The Shock of Freedom and the Reinvention of Racism
Six decades after the end of Jim Crow, are black Americans still oppressed? Does a focus on racism as the sole cause of inequality help or harm black Americans? In his keynote remarks, Hoover Institution fellow Shelby Steele argued that racism is not the primary challenge facing black people today, but rather freedom. He argued that denial is often the first response to freedom, and social reform efforts have been more effective in giving white people relief from the charge of racism than encouraging the development of black people.
Race and Culture: How Skills, Values, and Attitudes Affect Upward Mobility
The suggestion that broken families and declining faith institutions have slowed black Americans’ progress is often met with ridicule and hostility. But what role have nuclear families, religious organizations, and other core mediating institutions traditionally played in preparing young people for happy, successful lives? Anthony Bradley, Craig Frisby, Kay Hymowitz, and W. Bradford Wilcox discuss research on the importance of strong families, communities, and faith-based institutions.
Affirmative Action Reconsidered
Since the 1970s, Americans have been divided over the merits of affirmative action. What is the track record of racial preferences? Do they benefit the black poor, as proponents claim? Do they stigmatize beneficiaries? Are there alternative ways of addressing black underrepresentation at elite schools and in white-collar professions? How should the Supreme Court decide the discrimination case filed by Asian students against Harvard? Mene Ukueberuwa was joined by Gail Heriot, Devon Westhill, and Kenny Xu to explore these questions and more.
Reflections on the Path Forward for Americans
Hoover Institution fellow John Yoo and Clarence Thomas, Associate Justice, US Supreme Court, discussed Justice Thomas’ experience at the 1980 Fairmont Conference and his thoughts on the best path to further the economic and social advancement of black Americans. Justice Thomas shared how an upbringing in a religious community with parents who deeply valued education shaped him, and he discussed his friendship with Thomas Sowell and the influence this friendship has had on him.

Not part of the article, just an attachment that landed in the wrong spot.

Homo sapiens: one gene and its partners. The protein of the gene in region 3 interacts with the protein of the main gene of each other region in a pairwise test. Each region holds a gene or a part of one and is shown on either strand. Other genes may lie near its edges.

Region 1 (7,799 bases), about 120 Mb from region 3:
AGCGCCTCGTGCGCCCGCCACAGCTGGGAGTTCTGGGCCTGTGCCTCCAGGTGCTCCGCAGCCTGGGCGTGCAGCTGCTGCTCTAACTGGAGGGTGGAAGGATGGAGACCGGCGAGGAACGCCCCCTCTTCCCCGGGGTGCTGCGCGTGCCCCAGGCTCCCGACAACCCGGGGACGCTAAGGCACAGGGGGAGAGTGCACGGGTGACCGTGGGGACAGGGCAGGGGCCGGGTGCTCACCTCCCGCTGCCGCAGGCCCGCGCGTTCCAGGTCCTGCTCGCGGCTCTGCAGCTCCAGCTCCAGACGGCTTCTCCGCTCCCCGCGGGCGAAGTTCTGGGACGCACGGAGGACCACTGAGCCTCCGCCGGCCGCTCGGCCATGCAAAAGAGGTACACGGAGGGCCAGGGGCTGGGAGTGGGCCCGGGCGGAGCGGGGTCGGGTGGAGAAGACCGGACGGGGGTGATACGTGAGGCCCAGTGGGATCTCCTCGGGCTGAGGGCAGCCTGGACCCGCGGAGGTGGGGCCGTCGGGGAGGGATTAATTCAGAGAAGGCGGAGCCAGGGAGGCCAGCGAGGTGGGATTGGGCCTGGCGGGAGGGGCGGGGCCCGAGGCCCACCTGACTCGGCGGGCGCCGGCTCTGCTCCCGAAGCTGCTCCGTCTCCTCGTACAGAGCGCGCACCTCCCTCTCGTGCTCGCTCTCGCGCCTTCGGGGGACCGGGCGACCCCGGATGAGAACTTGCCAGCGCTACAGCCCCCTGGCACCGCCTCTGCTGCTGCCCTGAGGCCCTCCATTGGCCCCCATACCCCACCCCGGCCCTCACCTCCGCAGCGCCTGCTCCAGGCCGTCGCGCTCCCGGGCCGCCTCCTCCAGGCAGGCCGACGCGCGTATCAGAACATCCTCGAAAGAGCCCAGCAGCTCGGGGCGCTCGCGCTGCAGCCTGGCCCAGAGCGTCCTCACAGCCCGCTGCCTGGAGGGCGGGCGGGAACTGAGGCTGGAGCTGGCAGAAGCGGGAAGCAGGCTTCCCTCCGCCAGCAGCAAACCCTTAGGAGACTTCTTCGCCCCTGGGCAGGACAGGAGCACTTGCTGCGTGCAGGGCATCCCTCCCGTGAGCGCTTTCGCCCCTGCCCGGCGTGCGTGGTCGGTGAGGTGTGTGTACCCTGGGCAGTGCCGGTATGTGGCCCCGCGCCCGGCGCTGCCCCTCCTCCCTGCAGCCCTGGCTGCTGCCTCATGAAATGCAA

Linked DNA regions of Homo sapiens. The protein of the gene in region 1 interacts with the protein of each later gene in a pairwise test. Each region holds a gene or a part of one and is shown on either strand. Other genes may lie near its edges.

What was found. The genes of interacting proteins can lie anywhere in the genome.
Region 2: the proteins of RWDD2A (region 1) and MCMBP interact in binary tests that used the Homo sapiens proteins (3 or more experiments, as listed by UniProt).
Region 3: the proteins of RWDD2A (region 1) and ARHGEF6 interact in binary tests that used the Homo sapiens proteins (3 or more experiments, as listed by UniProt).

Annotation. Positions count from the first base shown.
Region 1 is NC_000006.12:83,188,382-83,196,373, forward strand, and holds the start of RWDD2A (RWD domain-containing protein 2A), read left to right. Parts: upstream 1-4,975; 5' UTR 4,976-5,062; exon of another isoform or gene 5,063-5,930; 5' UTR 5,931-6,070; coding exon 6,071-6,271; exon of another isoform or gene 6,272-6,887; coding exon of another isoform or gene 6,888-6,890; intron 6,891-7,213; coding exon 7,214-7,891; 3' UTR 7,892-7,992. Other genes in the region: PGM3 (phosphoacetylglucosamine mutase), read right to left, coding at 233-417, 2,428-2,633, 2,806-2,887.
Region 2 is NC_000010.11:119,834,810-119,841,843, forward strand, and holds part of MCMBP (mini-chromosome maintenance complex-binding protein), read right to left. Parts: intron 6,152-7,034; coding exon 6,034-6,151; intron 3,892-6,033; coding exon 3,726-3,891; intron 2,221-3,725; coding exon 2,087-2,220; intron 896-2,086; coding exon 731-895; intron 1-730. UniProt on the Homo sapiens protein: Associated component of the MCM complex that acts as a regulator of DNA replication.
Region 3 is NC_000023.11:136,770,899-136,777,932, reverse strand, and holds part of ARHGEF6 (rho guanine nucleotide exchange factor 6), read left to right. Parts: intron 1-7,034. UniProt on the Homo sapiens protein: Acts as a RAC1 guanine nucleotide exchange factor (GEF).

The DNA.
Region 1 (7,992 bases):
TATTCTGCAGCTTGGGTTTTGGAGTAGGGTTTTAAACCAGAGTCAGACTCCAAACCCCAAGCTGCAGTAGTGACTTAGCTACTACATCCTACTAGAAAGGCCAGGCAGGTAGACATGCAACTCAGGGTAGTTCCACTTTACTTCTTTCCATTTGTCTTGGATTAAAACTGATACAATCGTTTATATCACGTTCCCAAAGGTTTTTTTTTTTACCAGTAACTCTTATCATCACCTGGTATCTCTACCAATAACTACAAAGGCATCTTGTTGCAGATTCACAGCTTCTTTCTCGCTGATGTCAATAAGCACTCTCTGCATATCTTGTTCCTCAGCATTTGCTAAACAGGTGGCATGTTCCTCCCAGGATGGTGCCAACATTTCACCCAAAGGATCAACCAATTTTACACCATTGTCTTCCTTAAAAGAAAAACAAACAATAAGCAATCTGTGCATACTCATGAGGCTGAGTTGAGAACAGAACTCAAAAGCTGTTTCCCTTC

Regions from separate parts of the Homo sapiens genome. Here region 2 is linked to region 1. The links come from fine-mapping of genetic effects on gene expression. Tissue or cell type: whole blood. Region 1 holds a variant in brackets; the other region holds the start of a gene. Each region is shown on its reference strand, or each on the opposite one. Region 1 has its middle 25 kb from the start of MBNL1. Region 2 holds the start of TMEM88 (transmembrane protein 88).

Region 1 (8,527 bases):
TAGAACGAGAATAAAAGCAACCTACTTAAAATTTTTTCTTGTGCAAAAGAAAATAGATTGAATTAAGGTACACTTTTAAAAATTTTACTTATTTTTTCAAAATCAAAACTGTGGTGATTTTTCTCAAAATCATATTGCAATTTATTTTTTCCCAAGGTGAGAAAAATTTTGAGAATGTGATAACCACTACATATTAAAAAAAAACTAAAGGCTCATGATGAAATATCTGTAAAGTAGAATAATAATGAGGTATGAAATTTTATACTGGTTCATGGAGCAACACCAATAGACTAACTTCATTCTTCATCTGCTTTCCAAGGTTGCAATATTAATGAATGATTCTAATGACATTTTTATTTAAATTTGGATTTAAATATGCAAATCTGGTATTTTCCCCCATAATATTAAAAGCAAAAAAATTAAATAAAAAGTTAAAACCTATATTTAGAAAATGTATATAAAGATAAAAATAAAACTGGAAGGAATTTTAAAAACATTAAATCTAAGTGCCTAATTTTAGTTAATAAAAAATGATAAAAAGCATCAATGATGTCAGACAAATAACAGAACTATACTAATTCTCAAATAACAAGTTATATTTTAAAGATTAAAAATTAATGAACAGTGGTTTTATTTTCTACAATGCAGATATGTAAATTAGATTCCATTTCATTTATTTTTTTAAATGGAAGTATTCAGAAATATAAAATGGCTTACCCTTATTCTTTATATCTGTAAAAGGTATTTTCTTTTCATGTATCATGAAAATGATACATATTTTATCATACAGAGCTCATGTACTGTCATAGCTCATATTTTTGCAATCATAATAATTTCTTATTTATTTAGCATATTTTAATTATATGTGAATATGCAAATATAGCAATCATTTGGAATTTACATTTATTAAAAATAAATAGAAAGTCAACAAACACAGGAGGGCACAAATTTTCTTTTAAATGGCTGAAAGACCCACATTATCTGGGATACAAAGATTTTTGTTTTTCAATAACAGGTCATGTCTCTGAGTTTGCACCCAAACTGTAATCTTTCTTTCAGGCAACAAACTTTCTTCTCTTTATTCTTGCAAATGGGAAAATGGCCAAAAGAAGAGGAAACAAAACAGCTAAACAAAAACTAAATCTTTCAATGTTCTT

The Economics and Politics of Race
Is “systematic racism” to blame for the income inequality between black and white Americans today? And is a larger welfare state or additional wealth-redistribution efforts—such as slavery reparations—the best way to narrow racial gaps? If racial bias doesn’t explain these outcomes, what does? Jason Riley moderated a conversation with Howard Husock, David Kaiser, and Tony Sewell focused on the types of policies that have historically worked best to facilitate black upward mobility.
Success on the Ground
Many of the conversations during the Old Parkland Conference focused on the underlying principles that facilitate social mobility. But how can those principles be put into practice? For more than 40 years, the Woodson Center has partnered with community leaders who are living the principles necessary for human flourishing. Robert Woodson was joined by Ron Anderson, Sylvia Bennett-Stone, Jon Ponder, and Bettye Tyler, who shared the lessons they have learned from operating successful organizations in communities across the country.
In his keynote speech, Ian Rowe asserted that we must create a new, forward-looking framework of agency that young people can embrace to ensure that they can overcome institutional barriers and a prevailing narrative of victimhood as they seek to build a flourishing life. He proposed a new framework for understanding success, FREE, based on encouraging young people to embrace four pillars: family, religion, education, and entrepreneurship.
Passing the Torch: How Do We Engage the Next Generation?
A growing cadre of younger black public intellectuals reject the dominant victimhood narrative embraced by most civil rights activists, liberal politicians, leading intellectuals, and members of the mainstream media. Ian Rowe led a conversation with Hoover Institution fellow Ayaan Hirsi Ali, Kmele Foster, and Delano Squires, heterodox thinkers whose work offers an alternative path forward for black Americans coming of age in today’s climate.